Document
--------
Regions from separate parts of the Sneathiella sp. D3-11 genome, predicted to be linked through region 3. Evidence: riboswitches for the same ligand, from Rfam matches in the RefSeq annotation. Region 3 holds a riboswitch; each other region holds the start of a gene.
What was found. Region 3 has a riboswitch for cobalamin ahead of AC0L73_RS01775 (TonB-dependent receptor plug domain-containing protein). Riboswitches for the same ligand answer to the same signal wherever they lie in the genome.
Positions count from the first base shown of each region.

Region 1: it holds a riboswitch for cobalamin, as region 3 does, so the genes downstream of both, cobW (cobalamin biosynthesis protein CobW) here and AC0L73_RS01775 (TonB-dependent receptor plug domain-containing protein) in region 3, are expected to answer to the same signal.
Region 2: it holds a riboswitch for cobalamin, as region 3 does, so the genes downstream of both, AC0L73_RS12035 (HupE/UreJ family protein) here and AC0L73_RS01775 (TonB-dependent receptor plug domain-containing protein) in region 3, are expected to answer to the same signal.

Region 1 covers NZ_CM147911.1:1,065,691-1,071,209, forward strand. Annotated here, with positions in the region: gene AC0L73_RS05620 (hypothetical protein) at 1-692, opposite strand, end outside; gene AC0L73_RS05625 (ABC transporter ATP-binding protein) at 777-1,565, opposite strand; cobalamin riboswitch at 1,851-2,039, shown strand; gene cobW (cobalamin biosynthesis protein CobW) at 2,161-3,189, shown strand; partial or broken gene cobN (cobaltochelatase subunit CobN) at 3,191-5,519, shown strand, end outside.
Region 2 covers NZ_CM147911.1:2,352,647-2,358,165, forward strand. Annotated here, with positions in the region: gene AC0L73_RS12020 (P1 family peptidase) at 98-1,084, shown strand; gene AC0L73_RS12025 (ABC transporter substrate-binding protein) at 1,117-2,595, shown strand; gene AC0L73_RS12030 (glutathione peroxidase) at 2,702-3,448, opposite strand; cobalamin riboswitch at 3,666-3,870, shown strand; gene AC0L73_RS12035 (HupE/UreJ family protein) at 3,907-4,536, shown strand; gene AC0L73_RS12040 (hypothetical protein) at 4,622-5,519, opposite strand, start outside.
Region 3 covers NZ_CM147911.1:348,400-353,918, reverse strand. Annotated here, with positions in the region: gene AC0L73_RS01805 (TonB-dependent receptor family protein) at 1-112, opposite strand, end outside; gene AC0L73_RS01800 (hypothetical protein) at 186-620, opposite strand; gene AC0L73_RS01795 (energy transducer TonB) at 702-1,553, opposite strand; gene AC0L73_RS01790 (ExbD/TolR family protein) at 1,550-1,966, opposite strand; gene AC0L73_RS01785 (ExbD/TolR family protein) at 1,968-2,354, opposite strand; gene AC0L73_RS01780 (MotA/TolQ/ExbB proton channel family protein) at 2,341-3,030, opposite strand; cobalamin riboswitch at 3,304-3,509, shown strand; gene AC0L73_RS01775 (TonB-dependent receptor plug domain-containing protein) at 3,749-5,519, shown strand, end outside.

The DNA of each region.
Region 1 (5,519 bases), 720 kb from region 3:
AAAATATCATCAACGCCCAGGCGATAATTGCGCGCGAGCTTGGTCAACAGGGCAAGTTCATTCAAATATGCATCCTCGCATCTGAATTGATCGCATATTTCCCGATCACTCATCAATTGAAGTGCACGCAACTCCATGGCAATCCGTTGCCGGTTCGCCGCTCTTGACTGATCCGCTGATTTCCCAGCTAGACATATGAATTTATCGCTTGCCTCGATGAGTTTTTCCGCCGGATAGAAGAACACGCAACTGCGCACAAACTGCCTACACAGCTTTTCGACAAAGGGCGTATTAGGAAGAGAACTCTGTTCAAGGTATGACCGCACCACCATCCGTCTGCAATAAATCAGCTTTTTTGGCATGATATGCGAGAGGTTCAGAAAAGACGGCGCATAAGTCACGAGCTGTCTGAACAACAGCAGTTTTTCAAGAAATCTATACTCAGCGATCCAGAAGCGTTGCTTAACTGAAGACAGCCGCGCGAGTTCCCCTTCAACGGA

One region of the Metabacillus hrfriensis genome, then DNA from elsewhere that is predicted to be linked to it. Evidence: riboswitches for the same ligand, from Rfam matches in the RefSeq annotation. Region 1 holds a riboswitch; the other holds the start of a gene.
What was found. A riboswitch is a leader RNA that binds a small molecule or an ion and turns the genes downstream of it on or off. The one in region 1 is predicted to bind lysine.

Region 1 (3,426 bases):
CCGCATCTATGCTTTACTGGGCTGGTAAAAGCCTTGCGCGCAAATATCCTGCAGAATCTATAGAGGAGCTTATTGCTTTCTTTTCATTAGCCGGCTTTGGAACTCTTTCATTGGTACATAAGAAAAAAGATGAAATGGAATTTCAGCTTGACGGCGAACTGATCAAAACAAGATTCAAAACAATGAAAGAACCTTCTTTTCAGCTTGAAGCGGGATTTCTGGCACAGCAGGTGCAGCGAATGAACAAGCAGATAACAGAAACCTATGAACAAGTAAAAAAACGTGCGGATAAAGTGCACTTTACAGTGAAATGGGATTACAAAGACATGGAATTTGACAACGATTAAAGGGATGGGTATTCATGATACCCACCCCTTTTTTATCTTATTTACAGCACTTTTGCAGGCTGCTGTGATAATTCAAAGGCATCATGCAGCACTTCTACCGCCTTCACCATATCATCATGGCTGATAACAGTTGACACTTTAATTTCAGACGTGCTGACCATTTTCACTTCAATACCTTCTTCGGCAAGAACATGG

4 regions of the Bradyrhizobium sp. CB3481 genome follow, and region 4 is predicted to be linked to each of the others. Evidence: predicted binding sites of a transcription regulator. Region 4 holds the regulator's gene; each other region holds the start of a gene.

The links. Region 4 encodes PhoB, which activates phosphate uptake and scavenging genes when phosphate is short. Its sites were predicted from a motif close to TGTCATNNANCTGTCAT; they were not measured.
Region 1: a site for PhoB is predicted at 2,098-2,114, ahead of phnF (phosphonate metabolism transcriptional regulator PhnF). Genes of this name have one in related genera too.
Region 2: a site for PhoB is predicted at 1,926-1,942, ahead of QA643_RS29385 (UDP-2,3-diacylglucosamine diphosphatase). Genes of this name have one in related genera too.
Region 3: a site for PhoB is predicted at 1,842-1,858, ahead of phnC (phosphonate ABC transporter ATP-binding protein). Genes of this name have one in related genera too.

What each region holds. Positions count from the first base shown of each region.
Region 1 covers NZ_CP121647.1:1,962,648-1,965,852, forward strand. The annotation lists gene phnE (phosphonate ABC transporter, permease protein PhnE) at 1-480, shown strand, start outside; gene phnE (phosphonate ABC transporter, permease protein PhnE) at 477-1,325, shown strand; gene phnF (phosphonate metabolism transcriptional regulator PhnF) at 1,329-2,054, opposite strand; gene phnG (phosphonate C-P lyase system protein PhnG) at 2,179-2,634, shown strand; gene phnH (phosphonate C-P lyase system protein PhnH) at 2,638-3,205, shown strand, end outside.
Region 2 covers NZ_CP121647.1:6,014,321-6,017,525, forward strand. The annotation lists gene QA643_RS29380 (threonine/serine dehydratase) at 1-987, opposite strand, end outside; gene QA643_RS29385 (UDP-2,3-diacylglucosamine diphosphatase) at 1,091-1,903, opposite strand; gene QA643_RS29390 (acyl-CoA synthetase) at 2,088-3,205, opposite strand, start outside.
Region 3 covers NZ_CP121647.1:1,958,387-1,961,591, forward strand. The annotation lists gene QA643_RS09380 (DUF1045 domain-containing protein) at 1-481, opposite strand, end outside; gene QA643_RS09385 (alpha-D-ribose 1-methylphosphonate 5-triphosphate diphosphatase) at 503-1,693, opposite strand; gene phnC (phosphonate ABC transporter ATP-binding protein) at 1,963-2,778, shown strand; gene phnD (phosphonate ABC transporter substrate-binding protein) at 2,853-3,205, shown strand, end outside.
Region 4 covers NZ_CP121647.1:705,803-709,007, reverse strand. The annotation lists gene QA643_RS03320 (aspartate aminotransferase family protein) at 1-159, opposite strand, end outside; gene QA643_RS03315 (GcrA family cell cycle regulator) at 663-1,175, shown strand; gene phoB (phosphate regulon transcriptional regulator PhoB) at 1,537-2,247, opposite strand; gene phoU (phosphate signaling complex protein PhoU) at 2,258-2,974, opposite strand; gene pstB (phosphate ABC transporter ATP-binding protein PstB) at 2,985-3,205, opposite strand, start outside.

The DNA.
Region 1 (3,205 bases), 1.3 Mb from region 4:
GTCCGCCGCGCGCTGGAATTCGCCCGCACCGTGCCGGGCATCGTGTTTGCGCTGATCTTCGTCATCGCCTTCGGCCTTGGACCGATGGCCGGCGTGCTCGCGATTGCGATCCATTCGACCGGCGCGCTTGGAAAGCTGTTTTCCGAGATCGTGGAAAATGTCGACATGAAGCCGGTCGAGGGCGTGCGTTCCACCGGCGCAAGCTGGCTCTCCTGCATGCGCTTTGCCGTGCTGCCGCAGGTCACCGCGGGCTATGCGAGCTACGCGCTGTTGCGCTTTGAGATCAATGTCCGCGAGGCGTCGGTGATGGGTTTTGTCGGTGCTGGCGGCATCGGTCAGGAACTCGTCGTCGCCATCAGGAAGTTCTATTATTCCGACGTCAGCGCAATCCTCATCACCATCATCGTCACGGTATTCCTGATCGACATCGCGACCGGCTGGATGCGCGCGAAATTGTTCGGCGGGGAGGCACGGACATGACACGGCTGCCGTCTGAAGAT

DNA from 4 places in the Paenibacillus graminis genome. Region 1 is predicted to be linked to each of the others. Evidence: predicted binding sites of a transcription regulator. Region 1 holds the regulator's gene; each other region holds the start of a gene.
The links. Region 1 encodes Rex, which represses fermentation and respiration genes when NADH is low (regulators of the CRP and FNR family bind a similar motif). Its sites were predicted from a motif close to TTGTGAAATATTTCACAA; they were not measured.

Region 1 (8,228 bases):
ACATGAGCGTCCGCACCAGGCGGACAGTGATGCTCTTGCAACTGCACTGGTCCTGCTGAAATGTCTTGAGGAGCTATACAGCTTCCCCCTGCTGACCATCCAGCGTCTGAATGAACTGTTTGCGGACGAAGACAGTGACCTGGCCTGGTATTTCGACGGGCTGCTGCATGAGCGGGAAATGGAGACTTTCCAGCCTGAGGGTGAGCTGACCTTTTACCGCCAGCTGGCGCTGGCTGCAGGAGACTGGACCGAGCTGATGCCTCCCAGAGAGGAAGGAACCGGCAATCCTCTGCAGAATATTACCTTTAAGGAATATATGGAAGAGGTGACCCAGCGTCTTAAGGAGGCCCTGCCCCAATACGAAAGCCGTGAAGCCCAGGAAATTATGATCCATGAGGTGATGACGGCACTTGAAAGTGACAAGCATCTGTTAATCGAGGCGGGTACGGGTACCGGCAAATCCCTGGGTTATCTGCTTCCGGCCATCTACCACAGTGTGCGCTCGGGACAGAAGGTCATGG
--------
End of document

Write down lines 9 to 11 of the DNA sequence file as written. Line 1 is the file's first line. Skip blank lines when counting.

The DNA of each region.
Region 1 (5,519 bases), 720 kb from region 3:
AAAATATCATCAACGCCCAGGCGATAATTGCGCGCGAGCTTGGTCAACAGGGCAAGTTCATTCAAATATGCATCCTCGCATCTGAATTGATCGCATATTTCCCGATCACTCATCAATTGAAGTGCACGCAACTCCATGGCAATCCGTTGCCGGTTCGCCGCTCTTGACTGATCCGCTGATTTCCCAGCTAGACATATGAATTTATCGCTTGCCTCGATGAGTTTTTCCGCCGGATAGAAGAACACGCAACTGCGCACAAACTGCCTACACAGCTTTTCGACAAAGGGCGTATTAGGAAGAGAACTCTGTTCAAGGTATGACCGCACCACCATCCGTCTGCAATAAATCAGCTTTTTTGGCATGATATGCGAGAGGTTCAGAAAAGACGGCGCATAAGTCACGAGCTGTCTGAACAACAGCAGTTTTTCAAGAAATCTATACTCAGCGATCCAGAAGCGTTGCTTAACTGAAGACAGCCGCGCGAGTTCCCCTTCAACGGA